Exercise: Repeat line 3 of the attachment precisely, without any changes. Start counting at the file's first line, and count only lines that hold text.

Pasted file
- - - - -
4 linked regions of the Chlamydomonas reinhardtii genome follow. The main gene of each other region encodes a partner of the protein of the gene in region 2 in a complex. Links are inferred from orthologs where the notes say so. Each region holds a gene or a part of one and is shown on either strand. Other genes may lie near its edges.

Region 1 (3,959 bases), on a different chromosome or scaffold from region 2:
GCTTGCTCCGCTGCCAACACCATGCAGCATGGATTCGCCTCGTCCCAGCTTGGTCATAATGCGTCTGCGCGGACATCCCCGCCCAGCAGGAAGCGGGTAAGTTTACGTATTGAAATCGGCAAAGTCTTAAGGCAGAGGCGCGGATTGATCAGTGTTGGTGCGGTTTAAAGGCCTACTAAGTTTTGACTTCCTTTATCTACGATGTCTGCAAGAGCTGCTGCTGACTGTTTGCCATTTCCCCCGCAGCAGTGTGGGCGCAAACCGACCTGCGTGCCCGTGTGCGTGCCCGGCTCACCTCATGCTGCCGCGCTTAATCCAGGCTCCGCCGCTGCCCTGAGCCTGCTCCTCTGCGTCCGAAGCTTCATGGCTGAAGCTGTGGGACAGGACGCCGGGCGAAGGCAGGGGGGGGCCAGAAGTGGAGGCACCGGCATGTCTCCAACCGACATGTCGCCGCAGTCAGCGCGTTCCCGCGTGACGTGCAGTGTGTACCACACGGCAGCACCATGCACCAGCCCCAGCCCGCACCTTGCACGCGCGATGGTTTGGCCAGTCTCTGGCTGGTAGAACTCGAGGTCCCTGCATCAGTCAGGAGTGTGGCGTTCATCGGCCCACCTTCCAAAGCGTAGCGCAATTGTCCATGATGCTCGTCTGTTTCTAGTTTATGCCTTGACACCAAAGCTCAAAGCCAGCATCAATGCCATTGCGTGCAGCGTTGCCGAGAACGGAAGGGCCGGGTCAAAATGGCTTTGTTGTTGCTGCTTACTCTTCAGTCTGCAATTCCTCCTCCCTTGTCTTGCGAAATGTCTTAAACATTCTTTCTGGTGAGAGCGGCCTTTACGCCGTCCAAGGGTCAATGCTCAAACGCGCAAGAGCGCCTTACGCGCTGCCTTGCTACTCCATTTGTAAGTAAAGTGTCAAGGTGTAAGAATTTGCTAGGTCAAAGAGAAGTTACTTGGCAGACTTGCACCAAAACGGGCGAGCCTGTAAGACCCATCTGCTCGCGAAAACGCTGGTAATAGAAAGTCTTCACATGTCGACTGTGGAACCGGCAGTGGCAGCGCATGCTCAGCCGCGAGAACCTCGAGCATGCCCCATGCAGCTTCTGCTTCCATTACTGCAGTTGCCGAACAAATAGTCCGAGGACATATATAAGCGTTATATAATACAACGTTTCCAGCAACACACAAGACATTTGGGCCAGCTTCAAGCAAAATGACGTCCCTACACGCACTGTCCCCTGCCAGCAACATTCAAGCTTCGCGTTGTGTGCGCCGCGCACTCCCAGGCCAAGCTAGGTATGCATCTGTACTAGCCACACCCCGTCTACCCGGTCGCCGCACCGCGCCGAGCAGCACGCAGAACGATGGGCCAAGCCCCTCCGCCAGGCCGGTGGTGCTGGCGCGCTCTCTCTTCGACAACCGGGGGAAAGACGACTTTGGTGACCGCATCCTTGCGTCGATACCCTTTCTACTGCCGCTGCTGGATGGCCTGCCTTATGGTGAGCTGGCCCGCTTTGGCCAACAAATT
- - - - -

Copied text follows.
GCTTGCTCCGCTGCCAACACCATGCAGCATGGATTCGCCTCGTCCCAGCTTGGTCATAATGCGTCTGCGCGGACATCCCCGCCCAGCAGGAAGCGGGTAAGTTTACGTATTGAAATCGGCAAAGTCTTAAGGCAGAGGCGCGGATTGATCAGTGTTGGTGCGGTTTAAAGGCCTACTAAGTTTTGACTTCCTTTATCTACGATGTCTGCAAGAGCTGCTGCTGACTGTTTGCCATTTCCCCCGCAGCAGTGTGGGCGCAAACCGACCTGCGTGCCCGTGTGCGTGCCCGGCTCACCTCATGCTGCCGCGCTTAATCCAGGCTCCGCCGCTGCCCTGAGCCTGCTCCTCTGCGTCCGAAGCTTCATGGCTGAAGCTGTGGGACAGGACGCCGGGCGAAGGCAGGGGGGGGCCAGAAGTGGAGGCACCGGCATGTCTCCAACCGACATGTCGCCGCAGTCAGCGCGTTCCCGCGTGACGTGCAGTGTGTACCACACGGCAGCACCATGCACCAGCCCCAGCCCGCACCTTGCACGCGCGATGGTTTGGCCAGTCTCTGGCTGGTAGAACTCGAGGTCCCTGCATCAGTCAGGAGTGTGGCGTTCATCGGCCCACCTTCCAAAGCGTAGCGCAATTGTCCATGATGCTCGTCTGTTTCTAGTTTATGCCTTGACACCAAAGCTCAAAGCCAGCATCAATGCCATTGCGTGCAGCGTTGCCGAGAACGGAAGGGCCGGGTCAAAATGGCTTTGTTGTTGCTGCTTACTCTTCAGTCTGCAATTCCTCCTCCCTTGTCTTGCGAAATGTCTTAAACATTCTTTCTGGTGAGAGCGGCCTTTACGCCGTCCAAGGGTCAATGCTCAAACGCGCAAGAGCGCCTTACGCGCTGCCTTGCTACTCCATTTGTAAGTAAAGTGTCAAGGTGTAAGAATTTGCTAGGTCAAAGAGAAGTTACTTGGCAGACTTGCACCAAAACGGGCGAGCCTGTAAGACCCATCTGCTCGCGAAAACGCTGGTAATAGAAAGTCTTCACATGTCGACTGTGGAACCGGCAGTGGCAGCGCATGCTCAGCCGCGAGAACCTCGAGCATGCCCCATGCAGCTTCTGCTTCCATTACTGCAGTTGCCGAACAAATAGTCCGAGGACATATATAAGCGTTATATAATACAACGTTTCCAGCAACACACAAGACATTTGGGCCAGCTTCAAGCAAAATGACGTCCCTACACGCACTGTCCCCTGCCAGCAACATTCAAGCTTCGCGTTGTGTGCGCCGCGCACTCCCAGGCCAAGCTAGGTATGCATCTGTACTAGCCACACCCCGTCTACCCGGTCGCCGCACCGCGCCGAGCAGCACGCAGAACGATGGGCCAAGCCCCTCCGCCAGGCCGGTGGTGCTGGCGCGCTCTCTCTTCGACAACCGGGGGAAAGACGACTTTGGTGACCGCATCCTTGCGTCGATACCCTTTCTACTGCCGCTGCTGGATGGCCTGCCTTATGGTGAGCTGGCCCGCTTTGGCCAACAAATT